9. Believe it or not, you actually end up not sucking as a mom. And, not sucking is pretty high praise when dealing with such an impossible task so take the not sucking and wear it like a badge of honor.
  10. Don’t let your responsibilities define you. You are more than your kids. You are more than your aging parents. You are more than your financial limitations. Do not lose yourself in the often overwhelming weight of what you are on the hook for. If you ignore all of the above, please remember this.

And with that, I send you on your merry, innocent way.

Oh, one last thing. A little later in the year, on September 11th, some terrible things are going to happen. The world survives and so do you.

Much love,

Irene the Elder

Don’t Overthink, Just Say It – #7 In The Achieving Emotional Grace Series

Don’t Overthink, Just Say It – #7 In The Achieving Emotional Grace Series

 

“Too often, the opportunity knocks, but by the time you push back the chain,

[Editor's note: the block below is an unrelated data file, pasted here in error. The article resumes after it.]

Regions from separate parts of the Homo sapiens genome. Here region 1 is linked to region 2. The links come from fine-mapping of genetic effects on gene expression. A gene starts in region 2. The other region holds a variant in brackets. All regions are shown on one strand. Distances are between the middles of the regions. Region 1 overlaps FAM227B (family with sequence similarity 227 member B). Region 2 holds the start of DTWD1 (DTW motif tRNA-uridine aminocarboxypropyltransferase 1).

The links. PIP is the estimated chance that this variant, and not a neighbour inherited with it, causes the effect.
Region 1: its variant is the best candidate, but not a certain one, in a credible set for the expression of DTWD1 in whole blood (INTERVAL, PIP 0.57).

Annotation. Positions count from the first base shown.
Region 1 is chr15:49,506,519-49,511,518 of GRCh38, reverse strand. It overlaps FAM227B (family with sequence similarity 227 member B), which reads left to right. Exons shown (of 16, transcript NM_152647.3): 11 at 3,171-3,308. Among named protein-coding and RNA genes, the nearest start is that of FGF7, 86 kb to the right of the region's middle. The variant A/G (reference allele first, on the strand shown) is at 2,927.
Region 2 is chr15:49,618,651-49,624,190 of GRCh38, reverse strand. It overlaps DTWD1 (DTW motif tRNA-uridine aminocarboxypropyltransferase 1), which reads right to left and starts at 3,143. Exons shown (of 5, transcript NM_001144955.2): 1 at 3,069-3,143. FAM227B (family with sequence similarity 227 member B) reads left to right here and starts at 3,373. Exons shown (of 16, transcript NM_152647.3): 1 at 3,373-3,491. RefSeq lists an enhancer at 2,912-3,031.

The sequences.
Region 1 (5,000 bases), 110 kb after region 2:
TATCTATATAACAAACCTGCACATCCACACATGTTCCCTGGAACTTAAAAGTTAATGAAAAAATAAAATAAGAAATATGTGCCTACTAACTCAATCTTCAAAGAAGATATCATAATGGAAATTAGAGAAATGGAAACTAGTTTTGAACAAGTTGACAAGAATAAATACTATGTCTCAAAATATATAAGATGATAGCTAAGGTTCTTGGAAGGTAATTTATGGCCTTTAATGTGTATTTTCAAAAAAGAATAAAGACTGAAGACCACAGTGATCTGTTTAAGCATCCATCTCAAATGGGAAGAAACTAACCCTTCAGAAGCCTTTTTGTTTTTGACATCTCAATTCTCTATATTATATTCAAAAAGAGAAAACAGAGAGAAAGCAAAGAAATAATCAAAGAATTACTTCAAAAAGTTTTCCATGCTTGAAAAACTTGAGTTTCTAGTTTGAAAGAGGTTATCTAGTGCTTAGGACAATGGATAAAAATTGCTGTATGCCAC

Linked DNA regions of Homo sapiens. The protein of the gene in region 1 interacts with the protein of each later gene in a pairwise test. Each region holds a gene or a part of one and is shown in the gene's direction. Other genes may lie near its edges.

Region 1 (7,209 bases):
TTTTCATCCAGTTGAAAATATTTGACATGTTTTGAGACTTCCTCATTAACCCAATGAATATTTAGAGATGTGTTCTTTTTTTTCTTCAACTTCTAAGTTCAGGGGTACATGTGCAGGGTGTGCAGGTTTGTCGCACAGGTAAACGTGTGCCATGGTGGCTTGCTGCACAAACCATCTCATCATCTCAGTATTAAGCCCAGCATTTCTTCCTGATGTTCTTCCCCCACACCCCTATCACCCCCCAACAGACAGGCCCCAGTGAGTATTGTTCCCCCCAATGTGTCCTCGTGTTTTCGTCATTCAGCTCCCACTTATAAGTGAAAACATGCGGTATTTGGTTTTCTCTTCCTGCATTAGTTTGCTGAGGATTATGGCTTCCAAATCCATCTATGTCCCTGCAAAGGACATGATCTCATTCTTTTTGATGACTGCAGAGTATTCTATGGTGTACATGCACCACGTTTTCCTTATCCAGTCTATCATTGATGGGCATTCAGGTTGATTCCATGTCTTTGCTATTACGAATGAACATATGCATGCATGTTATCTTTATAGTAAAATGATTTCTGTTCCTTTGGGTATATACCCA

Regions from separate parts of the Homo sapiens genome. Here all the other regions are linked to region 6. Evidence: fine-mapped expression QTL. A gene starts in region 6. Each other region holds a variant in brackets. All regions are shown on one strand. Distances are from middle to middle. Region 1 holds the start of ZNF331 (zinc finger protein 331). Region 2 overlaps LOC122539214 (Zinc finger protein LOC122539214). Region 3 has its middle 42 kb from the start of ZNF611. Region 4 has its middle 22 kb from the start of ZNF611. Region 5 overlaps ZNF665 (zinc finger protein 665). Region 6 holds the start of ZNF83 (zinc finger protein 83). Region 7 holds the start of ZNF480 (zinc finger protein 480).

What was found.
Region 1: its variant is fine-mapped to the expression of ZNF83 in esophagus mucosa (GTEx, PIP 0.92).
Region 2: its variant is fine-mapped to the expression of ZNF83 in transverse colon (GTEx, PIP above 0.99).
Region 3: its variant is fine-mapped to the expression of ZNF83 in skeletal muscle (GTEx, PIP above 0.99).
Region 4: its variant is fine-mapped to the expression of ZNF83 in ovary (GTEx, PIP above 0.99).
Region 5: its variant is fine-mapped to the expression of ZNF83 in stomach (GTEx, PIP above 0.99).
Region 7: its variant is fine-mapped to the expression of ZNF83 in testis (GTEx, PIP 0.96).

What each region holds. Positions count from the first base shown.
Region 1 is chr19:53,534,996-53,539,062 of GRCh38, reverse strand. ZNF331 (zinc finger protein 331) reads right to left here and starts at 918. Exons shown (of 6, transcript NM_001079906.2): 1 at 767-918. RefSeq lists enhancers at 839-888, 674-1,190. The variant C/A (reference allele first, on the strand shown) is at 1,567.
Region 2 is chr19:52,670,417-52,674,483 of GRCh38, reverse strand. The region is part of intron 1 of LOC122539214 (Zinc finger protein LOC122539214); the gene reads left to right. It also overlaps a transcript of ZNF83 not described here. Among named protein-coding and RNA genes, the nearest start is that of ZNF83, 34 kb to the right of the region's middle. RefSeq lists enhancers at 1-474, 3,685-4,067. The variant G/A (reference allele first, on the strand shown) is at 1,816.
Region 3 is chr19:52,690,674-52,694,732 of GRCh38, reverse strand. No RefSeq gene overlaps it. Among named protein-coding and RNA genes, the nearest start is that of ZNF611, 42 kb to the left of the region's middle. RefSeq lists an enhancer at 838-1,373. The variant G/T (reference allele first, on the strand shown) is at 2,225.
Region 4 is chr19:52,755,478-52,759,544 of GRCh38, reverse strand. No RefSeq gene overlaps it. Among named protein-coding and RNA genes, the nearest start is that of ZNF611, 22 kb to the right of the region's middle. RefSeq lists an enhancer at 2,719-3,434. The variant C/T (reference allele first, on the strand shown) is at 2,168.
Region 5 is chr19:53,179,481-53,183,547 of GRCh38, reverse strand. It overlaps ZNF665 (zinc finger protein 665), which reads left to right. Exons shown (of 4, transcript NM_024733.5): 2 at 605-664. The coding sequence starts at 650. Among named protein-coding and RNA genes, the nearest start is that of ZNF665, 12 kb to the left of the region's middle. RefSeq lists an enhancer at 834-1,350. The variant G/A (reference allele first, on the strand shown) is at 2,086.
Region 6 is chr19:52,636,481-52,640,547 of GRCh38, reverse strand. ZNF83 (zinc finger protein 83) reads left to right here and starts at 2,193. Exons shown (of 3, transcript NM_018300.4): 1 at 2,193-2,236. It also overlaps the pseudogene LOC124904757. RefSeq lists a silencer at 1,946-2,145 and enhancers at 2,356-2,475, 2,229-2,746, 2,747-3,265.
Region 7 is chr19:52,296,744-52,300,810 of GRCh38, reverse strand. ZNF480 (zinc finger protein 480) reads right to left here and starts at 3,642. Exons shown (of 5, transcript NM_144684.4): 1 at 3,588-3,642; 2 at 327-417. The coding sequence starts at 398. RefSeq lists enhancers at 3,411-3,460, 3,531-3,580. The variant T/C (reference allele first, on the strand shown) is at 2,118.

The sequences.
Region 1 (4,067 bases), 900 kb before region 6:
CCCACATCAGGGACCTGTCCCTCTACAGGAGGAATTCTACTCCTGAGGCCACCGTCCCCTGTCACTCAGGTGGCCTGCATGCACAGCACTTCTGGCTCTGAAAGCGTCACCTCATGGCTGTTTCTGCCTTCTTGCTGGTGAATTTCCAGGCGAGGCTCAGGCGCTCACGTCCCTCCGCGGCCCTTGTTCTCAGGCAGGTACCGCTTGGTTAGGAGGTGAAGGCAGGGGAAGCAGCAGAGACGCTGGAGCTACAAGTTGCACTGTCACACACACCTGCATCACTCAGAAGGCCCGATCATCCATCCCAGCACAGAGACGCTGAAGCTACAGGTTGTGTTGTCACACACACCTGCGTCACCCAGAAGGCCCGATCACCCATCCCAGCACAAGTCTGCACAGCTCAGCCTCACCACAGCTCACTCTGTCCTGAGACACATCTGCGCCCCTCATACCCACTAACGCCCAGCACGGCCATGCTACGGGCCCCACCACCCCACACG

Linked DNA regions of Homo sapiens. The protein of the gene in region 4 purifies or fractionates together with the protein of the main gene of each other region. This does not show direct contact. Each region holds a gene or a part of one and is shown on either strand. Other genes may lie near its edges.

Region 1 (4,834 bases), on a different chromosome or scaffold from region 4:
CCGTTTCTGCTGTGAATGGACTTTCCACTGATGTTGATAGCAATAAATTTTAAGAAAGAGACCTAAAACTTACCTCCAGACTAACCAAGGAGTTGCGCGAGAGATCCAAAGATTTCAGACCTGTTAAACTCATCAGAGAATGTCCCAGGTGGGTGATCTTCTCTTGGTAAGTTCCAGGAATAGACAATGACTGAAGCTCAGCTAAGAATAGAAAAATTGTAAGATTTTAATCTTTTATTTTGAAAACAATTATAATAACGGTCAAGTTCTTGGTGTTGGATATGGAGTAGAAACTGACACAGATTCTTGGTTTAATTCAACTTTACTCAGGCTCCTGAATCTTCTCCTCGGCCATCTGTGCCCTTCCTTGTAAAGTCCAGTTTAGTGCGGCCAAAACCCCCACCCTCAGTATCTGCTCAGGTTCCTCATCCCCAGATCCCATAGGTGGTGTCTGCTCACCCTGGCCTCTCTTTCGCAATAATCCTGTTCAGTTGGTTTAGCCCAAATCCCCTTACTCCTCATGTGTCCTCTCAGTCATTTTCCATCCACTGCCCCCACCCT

push back the bolt, unhook the two locks and shut off the burglar alarm, it’s too late.”

~Rita Coolidge

 

 

Today I’m going to tell a story to illustrate a concept that is very simple but remarkably difficult for many of us to act on. It’s not a particularly funny story, I will warn you. But, it’s a story that I think of so often that it is clearly one I should share.

The first house my husband and I bought was in West Seattle. The house itself was a 1920’s Tudor with a cracked foundation and smelly basement that would have been perfect as a serial killer’s lair. We both worked at home as consultants at the time and the floors sloped so much that if I pushed away from my desk I’d roll to the other side of the room.